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Trudeau Won’t Commit To Strengthening Federal Whistleblower Law, Despite Calls For Transparency

Even Liberal MPs say whistleblowers aren’t protected under the current system.
Two images of Prime Minister Justin Trudeau are seen in the viewfinder of a TV camera as he holds a news conference at Rideau Cottage in Ottawa on Feb. 5, 2021.
Sean Kilpatrick/CP
Two images of Prime Minister Justin Trudeau are seen in the viewfinder of a TV camera as he holds a news conference at Rideau Cottage in Ottawa on Feb. 5, 2021.

OTTAWA — Prime Minister Justin Trudeau refused to commit Tuesday to updating the federal whistleblowing law — a law that makes it illegal for civil servants to flag wrongdoing to the public.

While Trudeau said it is “extremely important” that every Canadian has a safe and secure workplace free from harassment and inappropriate behaviour, he declined to state why his government won’t fix a law that has been criticized by whistleblowers, union leaders, and even its own Liberal MPs for failing to protect those who dare come forward.

The prime minister said he knows “whistleblowers play an extremely important role in flagging how government can do better.

“And indeed, the level of transparency and confidence a government can give Canadians in constantly improving and constantly doing better and sharing what we need to do to improve is something we have always been committed to,” he said in response to a question by HuffPost Canada.

Watch: Liberals trying for ‘balance’ on transparency, Trudeau says

Yet, the Liberal government has taken no action to broaden the law. This is despite a Liberal-dominated committee recommending more than 25 changes to the Public Servants Disclosure Protection Act four years ago, and agreement from the minister at the time, Treasury Board president Scott Brison, that “improvements are required.”

Experts are now urging Ottawa to move quickly to enable and encourage more people to come forward if they perceive wrongdoing as governments spend billions of dollars on new programs during the COVID-19 pandemic.

“Protecting whistleblowers ensures that wrongdoing can’t be swept under the carpet,” Ian Bron, a former government whistleblower and a member of the Canadian COVID-19 Accountability Group, told MPs on the House of Commons’ standing committee on government operations last week.

“Nobody is served by the current state of affairs — not whistleblowers, not the public, not organizations or the government,” he said.

There are numerous problems with the current law, which covers approximately 375,000 federal public servants, including government agencies and Crown corporations. They are severely limited in the type of wrongdoing they can disclose, to whom they can disclose their concerns, and what avenues they can appeal any reprisals against them.

The public — and even retired public servants — have no avenues to flag wrongdoing. And there is no specific protection for whistleblowers in the private sector.

“There are just too many loopholes in the law,” said Bron.

Allan Cutler, another government whistleblower, said the broken system has lost the trust of employees. Too many are afraid that they will lose their jobs if they speak out, he told HuffPost Canada.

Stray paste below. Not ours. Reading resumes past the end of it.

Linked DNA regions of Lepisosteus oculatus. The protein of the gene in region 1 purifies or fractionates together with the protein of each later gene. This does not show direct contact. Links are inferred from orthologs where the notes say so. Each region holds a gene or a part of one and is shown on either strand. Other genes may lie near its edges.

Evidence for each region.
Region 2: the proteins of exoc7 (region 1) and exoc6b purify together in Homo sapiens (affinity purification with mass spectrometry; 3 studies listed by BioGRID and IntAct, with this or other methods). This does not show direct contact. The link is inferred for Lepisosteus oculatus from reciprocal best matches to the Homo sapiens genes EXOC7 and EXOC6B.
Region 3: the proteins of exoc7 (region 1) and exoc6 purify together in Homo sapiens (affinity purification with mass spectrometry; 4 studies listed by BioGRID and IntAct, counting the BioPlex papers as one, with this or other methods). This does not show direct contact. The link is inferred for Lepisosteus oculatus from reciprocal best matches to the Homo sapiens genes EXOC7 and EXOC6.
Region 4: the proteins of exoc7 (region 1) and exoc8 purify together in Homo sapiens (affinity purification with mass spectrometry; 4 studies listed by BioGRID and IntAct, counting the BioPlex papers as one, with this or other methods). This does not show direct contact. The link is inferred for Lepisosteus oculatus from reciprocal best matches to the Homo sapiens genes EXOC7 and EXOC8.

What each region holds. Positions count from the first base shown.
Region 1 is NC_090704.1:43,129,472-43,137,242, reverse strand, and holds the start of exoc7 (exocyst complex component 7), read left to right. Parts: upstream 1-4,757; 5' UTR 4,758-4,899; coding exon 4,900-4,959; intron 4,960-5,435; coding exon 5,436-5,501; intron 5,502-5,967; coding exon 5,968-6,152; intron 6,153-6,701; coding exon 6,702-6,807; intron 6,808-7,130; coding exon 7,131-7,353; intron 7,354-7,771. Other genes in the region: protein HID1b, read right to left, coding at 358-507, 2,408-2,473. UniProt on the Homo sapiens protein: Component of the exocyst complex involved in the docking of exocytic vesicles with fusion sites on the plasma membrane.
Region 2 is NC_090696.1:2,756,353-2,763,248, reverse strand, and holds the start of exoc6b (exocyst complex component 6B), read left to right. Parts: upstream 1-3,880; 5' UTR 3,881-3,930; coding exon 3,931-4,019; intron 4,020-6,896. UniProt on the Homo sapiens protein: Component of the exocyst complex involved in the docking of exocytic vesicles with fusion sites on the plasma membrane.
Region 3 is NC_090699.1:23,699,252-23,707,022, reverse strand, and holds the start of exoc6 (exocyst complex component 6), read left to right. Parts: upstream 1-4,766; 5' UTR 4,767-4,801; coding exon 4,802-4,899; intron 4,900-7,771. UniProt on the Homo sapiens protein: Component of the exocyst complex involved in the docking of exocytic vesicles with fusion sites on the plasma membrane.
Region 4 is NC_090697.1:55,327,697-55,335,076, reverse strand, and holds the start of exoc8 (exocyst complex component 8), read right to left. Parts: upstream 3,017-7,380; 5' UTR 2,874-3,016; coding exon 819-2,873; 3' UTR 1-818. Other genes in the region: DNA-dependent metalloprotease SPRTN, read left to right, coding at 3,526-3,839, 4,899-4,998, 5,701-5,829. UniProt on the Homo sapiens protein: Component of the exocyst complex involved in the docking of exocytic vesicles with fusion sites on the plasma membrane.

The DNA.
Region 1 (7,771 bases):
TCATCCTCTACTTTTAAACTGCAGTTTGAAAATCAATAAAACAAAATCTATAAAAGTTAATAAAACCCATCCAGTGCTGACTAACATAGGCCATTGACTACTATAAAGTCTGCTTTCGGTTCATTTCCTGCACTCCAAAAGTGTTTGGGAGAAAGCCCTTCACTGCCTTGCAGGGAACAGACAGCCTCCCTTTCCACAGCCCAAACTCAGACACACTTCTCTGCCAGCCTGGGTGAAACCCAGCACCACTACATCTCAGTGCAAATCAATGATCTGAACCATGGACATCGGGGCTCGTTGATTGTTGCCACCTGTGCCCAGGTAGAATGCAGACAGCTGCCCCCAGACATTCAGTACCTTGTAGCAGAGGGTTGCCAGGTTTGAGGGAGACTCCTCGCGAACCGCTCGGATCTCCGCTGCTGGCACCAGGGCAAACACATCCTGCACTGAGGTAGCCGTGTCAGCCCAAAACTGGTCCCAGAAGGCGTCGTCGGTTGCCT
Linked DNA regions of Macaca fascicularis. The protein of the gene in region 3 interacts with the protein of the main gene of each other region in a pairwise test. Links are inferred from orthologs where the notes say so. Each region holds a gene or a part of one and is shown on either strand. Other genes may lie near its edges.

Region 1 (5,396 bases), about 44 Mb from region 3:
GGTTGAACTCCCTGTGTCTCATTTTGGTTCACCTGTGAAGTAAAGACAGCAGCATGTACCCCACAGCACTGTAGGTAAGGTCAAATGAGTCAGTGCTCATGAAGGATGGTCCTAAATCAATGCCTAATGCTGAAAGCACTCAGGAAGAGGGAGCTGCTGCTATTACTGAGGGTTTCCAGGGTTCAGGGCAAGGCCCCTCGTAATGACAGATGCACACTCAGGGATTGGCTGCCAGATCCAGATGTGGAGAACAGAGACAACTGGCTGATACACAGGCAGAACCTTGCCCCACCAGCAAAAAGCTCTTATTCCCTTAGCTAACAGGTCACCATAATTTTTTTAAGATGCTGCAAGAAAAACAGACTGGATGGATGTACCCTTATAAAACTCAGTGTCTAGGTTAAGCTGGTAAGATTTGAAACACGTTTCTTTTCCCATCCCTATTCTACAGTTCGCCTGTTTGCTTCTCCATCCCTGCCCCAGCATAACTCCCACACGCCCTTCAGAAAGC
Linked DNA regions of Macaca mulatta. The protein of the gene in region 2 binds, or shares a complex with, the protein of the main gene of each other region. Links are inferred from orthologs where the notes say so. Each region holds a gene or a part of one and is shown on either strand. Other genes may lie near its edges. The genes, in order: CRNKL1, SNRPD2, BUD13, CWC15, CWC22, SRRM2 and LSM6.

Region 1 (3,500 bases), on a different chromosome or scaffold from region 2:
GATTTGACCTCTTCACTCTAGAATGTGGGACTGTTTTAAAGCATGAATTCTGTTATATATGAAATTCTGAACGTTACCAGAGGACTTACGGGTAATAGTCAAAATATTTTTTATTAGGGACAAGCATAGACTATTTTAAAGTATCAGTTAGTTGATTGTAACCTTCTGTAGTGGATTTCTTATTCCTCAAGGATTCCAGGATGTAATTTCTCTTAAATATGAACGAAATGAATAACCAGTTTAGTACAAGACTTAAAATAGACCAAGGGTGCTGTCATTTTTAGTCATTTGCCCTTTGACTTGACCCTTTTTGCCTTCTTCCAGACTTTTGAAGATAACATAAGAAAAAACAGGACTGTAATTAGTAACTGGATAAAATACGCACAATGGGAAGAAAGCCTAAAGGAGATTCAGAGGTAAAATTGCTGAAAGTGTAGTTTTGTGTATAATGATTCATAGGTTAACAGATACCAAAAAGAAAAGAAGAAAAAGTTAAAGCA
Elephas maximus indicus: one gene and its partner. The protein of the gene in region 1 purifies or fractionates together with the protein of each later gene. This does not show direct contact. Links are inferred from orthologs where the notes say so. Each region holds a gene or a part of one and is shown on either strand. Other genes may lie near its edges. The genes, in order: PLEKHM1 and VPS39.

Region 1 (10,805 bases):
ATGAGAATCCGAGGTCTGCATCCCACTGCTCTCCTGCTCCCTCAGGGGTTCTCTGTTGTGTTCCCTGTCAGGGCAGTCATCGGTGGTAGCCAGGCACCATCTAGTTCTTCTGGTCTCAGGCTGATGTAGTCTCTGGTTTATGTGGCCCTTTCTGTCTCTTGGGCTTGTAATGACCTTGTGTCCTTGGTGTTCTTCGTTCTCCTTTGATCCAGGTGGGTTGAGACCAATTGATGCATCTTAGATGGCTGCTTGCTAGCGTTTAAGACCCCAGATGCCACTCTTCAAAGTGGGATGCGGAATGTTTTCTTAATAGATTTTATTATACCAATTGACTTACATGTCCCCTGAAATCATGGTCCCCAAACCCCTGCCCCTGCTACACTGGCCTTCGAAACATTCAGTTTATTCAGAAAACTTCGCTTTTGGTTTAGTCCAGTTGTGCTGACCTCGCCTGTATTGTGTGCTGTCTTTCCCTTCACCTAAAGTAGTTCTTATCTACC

“I have been handed documents literally proving the wrongdoing being done within government — as it happened,” Cutler said. “And I couldn’t do anything with it without exposing the person who gave it to me. So I’ve had to walk away and let that corruption go on inside the government.”

The Canadian COVID-19 Accountability Group is also urging the government to be more transparent with information about its handling of the pandemic — from the awarding of personal protective equipment contracts to the details surrounding the vaccine rollout.

The access to information “system has ground almost to a halt,” Cutler said. It’s understandably worse because public servants are not in their offices and it takes longer to get documents, he said. But the length of delay “is unacceptable. The fact that there is a delay is acceptable.”

Sean Holman, an associate professor of journalism at Mount Royal University and another member of the Canadian COVID-19 Accountability group, told MPs that transparency is particularly important in times of crisis.

Feds urged to be more transparent in light of emergency

“During an emergency, such as the one we’re living through right now, this need for information accelerates,” he said. People want to make the best decisions to keep themselves safe while ensuring that governments and corporations are doing the same, he said.

“If there’s an information gap, there is now a risk that it will be filled with misinformation and disinformation — and we can see that in the anti-masking protests that have happened across the country and in the conspiracy theories those protests are based on.

“That’s why it is imperative that the federal government be more open with Canadians during this emergency.”

Trudeau said his government would work with all parties and public servants to strengthen measures to ensure that his government is “always open about what is going wrong and how we can fix it.”

“We are always looking to do better,” he said. “And I thank you very much for bringing forward these concerns.”

This is part of a series on whistleblowing in Canada.

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